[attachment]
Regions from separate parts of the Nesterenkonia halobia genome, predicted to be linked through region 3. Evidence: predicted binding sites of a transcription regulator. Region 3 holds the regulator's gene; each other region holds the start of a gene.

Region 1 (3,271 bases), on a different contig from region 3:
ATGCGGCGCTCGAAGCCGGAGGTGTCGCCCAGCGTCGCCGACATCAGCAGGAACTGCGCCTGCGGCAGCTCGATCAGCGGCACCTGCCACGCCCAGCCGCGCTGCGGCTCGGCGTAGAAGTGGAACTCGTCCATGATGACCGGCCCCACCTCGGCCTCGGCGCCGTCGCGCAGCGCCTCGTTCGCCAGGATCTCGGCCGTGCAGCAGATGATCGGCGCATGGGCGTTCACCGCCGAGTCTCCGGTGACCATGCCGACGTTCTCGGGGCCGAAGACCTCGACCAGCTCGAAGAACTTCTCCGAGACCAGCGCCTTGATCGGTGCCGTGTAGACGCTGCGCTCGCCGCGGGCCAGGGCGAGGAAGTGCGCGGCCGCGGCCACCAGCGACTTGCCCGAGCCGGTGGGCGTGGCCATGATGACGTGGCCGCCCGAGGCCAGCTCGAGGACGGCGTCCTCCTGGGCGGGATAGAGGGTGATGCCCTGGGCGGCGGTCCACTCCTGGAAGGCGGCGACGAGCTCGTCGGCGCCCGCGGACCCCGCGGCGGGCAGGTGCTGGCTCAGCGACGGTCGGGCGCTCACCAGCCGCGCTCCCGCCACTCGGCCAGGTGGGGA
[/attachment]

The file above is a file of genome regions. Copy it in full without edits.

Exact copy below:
Regions from separate parts of the Nesterenkonia halobia genome, predicted to be linked through region 3. Evidence: predicted binding sites of a transcription regulator. Region 3 holds the regulator's gene; each other region holds the start of a gene.

Region 1 (3,271 bases), on a different contig from region 3:
ATGCGGCGCTCGAAGCCGGAGGTGTCGCCCAGCGTCGCCGACATCAGCAGGAACTGCGCCTGCGGCAGCTCGATCAGCGGCACCTGCCACGCCCAGCCGCGCTGCGGCTCGGCGTAGAAGTGGAACTCGTCCATGATGACCGGCCCCACCTCGGCCTCGGCGCCGTCGCGCAGCGCCTCGTTCGCCAGGATCTCGGCCGTGCAGCAGATGATCGGCGCATGGGCGTTCACCGCCGAGTCTCCGGTGACCATGCCGACGTTCTCGGGGCCGAAGACCTCGACCAGCTCGAAGAACTTCTCCGAGACCAGCGCCTTGATCGGTGCCGTGTAGACGCTGCGCTCGCCGCGGGCCAGGGCGAGGAAGTGCGCGGCCGCGGCCACCAGCGACTTGCCCGAGCCGGTGGGCGTGGCCATGATGACGTGGCCGCCCGAGGCCAGCTCGAGGACGGCGTCCTCCTGGGCGGGATAGAGGGTGATGCCCTGGGCGGCGGTCCACTCCTGGAAGGCGGCGACGAGCTCGTCGGCGCCCGCGGACCCCGCGGCGGGCAGGTGCTGGCTCAGCGACGGTCGGGCGCTCACCAGCCGCGCTCCCGCCACTCGGCCAGGTGGGGA